Year XXXIV, 1992, Number 3 - Page 240

 

 

Protection for Every Person and Nature under World Law
 
PAUL CLARK
 
 
 
The Mandate for Life on Earth is a world-wide grass roots campaign intended to reinforce the rights of the individual against environmental abuse and to enable ordinary people to make their voices heard on the environment at a global level. It is raising 100 million signatures on a document authorising the creation of new global institutional structures to be responsible for the conduct of the environment – including a World Court of Justice for the Environment. The campaign operates through over 200 organisations in over 60 countries.
Participating organisations represent a broad swath of society. They include the Young Men Christian Association (YMCA) of Canada and Young Women Christian Association (YWCA) International, the Spiritual Community of the Bahais of Great Britain, the Junior Chamber of Commerce in Japan, the World Wildlife Fund (WWF) in Australia and India, the Association of Young Environmental Workers in China, the Lions Clubs in Russia, the National Resources Board in Zimbabwe and the United Nations Association in Mongolia. The Secretary-General of the Earth Summit has endorsed The Mandate and has written his encouragement for its genuine grassroots participation in the Rio Conference.
A World Court of Justice for the Environment implies a new kind of jurisprudence for the environment. Existing international law for some of the most powerful countries, for example, regards the “global commons” – that is, the sea beds, the oceans, the atmosphere – as belonging to no one. What can be expected beyond competition, conflict and chaos as a consequence? So a saner environmental jurisprudence might start by enshrining in law the concept that the valuable “global commons” belong to everyone. That is just one example of how we need to rethink the way the environment can be protected by new legal concepts.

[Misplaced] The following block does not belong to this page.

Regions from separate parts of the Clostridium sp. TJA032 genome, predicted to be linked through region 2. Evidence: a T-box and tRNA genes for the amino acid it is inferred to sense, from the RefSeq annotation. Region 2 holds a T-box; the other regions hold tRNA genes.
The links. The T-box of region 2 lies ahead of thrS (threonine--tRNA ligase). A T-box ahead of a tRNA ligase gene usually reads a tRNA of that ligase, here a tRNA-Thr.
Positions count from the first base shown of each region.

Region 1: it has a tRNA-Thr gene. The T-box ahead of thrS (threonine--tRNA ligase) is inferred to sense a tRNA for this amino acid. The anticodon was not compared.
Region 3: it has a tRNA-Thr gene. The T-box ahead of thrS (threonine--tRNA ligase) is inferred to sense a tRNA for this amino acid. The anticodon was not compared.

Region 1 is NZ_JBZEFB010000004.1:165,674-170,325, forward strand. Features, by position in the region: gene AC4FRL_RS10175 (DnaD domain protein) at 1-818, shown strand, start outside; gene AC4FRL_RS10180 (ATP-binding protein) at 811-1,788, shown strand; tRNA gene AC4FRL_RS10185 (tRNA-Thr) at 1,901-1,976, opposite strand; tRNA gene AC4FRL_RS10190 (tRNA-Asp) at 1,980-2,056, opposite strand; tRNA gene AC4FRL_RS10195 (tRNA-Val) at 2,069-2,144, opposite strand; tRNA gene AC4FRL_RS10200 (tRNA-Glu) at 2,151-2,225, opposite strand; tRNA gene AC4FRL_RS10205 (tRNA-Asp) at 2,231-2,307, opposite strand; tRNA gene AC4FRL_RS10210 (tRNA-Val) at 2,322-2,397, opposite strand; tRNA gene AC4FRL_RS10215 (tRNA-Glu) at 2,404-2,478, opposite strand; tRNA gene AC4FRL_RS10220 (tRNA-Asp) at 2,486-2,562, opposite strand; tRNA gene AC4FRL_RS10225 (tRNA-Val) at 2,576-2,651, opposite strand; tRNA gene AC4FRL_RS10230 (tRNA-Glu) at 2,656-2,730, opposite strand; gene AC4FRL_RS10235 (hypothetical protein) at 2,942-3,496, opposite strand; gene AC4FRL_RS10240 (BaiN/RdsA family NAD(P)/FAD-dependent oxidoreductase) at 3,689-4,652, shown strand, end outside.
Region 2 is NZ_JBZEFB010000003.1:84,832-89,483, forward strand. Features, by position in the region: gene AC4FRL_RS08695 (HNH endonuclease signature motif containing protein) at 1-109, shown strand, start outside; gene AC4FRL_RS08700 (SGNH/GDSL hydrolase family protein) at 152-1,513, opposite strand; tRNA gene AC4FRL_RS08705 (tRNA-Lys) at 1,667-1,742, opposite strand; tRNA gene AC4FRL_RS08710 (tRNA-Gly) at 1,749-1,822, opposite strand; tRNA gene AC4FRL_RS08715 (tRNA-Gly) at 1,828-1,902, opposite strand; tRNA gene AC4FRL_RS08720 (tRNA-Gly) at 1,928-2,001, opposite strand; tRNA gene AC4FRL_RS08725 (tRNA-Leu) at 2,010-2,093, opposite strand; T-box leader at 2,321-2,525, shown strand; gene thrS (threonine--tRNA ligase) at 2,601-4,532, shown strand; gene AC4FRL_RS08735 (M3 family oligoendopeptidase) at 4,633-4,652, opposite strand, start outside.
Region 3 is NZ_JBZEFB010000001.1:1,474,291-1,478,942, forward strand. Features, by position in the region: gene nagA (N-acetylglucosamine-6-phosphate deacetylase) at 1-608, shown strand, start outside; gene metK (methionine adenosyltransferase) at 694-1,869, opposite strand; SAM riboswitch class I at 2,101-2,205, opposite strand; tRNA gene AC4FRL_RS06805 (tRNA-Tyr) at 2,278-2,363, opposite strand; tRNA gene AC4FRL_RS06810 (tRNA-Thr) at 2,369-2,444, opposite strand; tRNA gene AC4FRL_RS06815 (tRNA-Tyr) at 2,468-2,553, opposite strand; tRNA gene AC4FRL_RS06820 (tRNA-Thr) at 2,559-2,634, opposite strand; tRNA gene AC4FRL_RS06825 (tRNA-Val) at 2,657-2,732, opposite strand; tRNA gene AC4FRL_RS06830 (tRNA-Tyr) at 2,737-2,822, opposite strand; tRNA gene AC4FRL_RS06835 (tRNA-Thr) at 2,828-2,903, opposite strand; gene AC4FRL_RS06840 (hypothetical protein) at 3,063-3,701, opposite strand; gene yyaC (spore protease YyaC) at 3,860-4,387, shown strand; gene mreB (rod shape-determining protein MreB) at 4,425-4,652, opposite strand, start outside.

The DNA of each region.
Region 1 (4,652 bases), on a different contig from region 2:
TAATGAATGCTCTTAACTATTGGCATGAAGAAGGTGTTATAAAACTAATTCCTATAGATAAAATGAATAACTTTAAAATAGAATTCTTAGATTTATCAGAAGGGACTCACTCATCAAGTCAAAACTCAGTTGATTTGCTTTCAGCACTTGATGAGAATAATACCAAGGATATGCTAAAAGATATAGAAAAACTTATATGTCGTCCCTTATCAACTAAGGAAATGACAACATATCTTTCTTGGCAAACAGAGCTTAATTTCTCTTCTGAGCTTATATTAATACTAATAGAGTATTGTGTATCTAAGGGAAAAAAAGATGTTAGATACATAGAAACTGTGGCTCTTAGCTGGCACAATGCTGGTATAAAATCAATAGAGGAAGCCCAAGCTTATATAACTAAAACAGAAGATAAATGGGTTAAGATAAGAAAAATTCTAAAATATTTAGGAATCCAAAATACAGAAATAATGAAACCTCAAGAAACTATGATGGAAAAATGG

Another example concerns the role of cause and effect evidence. In organic systems and eco-systems, called by engineers non-linear systems, there is little hope in producing persuasive cause and effect evidence before irreversible damage may be perpetrated. The dolorous history of victims of tobacco use and their suppliers in courts of law, where few if any findings of liability have been established, is illustrative of the difficulty of establishing cause and effect in non-linear systems to the satisfaction of judges. It is in such cases that precaution should be exercised and a “precautionary principle” be established within global environmental law. Experience confirms that by the time cause and effect may be established damage has become irreparable.